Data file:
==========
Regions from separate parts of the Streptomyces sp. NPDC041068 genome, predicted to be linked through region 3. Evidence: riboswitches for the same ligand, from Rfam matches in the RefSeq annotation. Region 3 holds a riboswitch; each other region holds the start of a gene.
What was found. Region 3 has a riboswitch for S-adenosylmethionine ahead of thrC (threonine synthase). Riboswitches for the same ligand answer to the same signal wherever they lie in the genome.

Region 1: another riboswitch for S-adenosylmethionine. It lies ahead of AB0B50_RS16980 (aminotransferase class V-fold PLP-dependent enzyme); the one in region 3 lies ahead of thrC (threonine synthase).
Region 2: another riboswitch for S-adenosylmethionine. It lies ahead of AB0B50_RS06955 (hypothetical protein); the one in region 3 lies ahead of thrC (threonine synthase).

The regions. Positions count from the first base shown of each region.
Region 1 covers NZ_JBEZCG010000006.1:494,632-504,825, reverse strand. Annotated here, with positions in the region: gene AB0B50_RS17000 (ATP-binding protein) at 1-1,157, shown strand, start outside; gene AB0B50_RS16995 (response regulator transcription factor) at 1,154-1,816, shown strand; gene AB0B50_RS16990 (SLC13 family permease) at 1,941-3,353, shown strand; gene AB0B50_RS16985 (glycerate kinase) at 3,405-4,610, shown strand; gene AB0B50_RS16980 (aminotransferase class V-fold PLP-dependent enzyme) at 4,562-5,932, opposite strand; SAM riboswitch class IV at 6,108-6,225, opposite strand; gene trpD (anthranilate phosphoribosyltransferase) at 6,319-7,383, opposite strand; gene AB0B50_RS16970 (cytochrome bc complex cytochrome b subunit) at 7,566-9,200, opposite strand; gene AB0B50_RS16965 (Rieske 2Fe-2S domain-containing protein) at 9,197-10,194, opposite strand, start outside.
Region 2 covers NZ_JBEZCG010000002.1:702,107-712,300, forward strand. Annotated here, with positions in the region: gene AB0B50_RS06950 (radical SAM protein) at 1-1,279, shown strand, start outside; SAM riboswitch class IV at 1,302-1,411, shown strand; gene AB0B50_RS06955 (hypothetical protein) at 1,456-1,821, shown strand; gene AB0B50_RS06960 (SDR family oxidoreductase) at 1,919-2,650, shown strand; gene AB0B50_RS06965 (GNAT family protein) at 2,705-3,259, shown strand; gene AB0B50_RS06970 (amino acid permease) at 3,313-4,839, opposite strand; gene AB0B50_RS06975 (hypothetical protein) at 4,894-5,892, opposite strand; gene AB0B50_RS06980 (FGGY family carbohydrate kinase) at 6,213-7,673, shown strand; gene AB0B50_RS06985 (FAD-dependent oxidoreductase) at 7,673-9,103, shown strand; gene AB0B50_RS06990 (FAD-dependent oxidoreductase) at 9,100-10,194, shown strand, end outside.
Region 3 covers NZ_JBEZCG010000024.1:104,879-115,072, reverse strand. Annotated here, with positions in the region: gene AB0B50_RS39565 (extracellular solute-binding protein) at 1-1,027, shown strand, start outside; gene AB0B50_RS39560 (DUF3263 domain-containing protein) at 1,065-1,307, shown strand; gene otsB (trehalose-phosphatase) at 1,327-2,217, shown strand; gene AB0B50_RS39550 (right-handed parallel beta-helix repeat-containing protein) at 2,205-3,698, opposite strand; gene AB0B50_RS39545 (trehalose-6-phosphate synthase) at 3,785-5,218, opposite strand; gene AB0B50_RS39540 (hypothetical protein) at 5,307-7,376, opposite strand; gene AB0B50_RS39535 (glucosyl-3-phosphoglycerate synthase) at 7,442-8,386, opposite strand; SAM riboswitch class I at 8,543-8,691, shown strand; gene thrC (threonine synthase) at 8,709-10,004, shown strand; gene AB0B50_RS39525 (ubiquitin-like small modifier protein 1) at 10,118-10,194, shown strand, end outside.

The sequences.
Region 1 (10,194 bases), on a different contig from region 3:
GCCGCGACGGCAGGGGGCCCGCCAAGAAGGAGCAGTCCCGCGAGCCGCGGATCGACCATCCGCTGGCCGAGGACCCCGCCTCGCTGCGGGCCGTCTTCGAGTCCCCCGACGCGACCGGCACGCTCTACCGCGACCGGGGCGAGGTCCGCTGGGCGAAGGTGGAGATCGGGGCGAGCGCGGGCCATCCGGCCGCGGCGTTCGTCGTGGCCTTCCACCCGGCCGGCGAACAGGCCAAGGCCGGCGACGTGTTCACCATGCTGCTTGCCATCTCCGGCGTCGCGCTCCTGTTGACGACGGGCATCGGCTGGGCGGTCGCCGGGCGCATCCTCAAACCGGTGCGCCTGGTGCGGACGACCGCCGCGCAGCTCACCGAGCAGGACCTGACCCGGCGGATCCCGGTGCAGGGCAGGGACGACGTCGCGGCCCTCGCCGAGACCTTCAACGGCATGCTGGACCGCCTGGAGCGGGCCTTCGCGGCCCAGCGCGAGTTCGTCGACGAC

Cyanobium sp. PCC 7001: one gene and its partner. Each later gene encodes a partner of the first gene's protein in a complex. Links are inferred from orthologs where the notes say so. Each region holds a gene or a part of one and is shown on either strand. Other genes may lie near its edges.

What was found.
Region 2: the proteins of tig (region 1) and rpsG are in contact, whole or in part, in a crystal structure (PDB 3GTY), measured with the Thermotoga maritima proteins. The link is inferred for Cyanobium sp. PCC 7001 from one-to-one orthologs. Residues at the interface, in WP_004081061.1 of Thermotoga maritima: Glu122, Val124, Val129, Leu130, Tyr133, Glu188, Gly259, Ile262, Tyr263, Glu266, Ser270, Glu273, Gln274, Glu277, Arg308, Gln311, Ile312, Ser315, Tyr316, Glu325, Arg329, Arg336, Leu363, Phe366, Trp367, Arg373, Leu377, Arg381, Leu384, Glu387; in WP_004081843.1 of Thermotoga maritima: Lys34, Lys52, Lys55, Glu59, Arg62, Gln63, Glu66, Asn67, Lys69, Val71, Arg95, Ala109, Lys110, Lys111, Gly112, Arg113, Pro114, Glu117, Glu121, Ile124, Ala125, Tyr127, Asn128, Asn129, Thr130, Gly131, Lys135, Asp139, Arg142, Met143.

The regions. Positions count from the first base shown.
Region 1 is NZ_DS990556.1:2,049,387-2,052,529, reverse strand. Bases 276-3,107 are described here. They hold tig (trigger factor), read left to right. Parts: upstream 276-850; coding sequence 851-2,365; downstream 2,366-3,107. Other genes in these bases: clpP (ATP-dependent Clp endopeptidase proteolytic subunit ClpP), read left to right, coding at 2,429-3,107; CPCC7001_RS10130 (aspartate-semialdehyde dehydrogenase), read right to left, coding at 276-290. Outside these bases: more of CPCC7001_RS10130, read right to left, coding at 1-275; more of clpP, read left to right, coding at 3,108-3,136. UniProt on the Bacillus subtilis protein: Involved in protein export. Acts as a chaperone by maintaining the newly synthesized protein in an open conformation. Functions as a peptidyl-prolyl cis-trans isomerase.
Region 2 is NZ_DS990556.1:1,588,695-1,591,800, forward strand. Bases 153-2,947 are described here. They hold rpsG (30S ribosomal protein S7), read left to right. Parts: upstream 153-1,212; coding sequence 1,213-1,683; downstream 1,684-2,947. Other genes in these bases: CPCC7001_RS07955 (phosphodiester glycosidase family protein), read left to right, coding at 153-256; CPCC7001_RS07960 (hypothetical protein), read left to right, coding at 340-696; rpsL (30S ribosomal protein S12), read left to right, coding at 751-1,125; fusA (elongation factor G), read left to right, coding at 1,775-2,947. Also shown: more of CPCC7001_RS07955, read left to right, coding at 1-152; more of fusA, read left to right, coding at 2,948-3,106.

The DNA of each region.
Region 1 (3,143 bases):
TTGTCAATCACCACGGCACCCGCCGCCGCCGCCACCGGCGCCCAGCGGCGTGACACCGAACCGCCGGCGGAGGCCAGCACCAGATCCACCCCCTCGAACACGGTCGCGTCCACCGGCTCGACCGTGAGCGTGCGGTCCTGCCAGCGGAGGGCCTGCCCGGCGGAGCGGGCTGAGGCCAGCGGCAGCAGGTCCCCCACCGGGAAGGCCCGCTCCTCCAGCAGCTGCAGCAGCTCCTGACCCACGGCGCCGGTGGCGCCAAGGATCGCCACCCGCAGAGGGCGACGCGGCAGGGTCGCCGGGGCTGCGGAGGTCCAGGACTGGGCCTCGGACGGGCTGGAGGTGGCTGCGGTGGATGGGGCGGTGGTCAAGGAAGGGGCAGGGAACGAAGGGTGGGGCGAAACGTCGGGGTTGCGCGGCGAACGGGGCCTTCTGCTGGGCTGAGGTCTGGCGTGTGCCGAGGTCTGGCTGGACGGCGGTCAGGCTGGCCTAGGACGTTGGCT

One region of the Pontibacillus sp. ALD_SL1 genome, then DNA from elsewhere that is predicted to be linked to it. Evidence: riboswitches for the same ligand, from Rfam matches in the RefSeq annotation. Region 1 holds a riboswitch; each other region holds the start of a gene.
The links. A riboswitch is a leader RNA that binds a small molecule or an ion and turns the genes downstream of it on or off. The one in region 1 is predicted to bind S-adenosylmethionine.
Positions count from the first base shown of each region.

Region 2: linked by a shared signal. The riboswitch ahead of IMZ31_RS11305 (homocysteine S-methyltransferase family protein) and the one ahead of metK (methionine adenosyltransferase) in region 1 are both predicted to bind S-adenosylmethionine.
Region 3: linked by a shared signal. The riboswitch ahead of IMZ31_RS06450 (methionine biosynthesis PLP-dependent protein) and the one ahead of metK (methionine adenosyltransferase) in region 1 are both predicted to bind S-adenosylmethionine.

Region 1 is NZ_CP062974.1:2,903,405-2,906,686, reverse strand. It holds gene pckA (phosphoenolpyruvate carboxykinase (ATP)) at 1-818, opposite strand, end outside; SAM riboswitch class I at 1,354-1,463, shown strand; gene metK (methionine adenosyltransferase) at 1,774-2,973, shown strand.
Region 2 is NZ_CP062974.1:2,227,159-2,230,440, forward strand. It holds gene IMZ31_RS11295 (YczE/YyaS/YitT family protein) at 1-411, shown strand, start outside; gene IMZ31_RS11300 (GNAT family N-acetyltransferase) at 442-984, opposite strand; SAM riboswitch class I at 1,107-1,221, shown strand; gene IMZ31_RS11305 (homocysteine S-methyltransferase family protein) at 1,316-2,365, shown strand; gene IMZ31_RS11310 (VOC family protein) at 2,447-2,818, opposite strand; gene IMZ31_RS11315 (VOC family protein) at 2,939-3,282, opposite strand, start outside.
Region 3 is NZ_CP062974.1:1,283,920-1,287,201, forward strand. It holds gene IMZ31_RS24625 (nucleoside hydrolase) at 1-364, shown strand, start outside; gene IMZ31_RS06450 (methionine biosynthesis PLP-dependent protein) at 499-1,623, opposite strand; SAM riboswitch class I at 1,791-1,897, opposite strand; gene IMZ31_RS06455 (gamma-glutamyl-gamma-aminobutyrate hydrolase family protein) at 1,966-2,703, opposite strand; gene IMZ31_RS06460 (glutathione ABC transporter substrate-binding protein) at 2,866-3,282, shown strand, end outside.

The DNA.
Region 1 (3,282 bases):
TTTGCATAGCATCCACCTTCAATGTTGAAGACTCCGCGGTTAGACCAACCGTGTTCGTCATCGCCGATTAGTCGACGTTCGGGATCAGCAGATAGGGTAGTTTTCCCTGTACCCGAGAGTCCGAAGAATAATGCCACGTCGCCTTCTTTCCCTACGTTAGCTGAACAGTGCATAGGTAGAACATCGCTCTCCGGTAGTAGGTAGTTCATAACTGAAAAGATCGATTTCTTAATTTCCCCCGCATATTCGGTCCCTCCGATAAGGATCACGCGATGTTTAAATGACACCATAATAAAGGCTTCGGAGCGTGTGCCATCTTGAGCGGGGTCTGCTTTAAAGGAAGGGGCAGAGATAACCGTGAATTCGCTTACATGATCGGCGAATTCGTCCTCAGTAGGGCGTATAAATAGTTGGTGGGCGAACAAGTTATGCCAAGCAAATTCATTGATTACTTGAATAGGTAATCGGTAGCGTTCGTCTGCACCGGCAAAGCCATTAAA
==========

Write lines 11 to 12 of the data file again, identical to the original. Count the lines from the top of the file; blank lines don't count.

GCCGCGACGGCAGGGGGCCCGCCAAGAAGGAGCAGTCCCGCGAGCCGCGGATCGACCATCCGCTGGCCGAGGACCCCGCCTCGCTGCGGGCCGTCTTCGAGTCCCCCGACGCGACCGGCACGCTCTACCGCGACCGGGGCGAGGTCCGCTGGGCGAAGGTGGAGATCGGGGCGAGCGCGGGCCATCCGGCCGCGGCGTTCGTCGTGGCCTTCCACCCGGCCGGCGAACAGGCCAAGGCCGGCGACGTGTTCACCATGCTGCTTGCCATCTCCGGCGTCGCGCTCCTGTTGACGACGGGCATCGGCTGGGCGGTCGCCGGGCGCATCCTCAAACCGGTGCGCCTGGTGCGGACGACCGCCGCGCAGCTCACCGAGCAGGACCTGACCCGGCGGATCCCGGTGCAGGGCAGGGACGACGTCGCGGCCCTCGCCGAGACCTTCAACGGCATGCTGGACCGCCTGGAGCGGGCCTTCGCGGCCCAGCGCGAGTTCGTCGACGAC

Cyanobium sp. PCC 7001: one gene and its partner. Each later gene encodes a partner of the first gene's protein in a complex. Links are inferred from orthologs where the notes say so. Each region holds a gene or a part of one and is shown on either strand. Other genes may lie near its edges.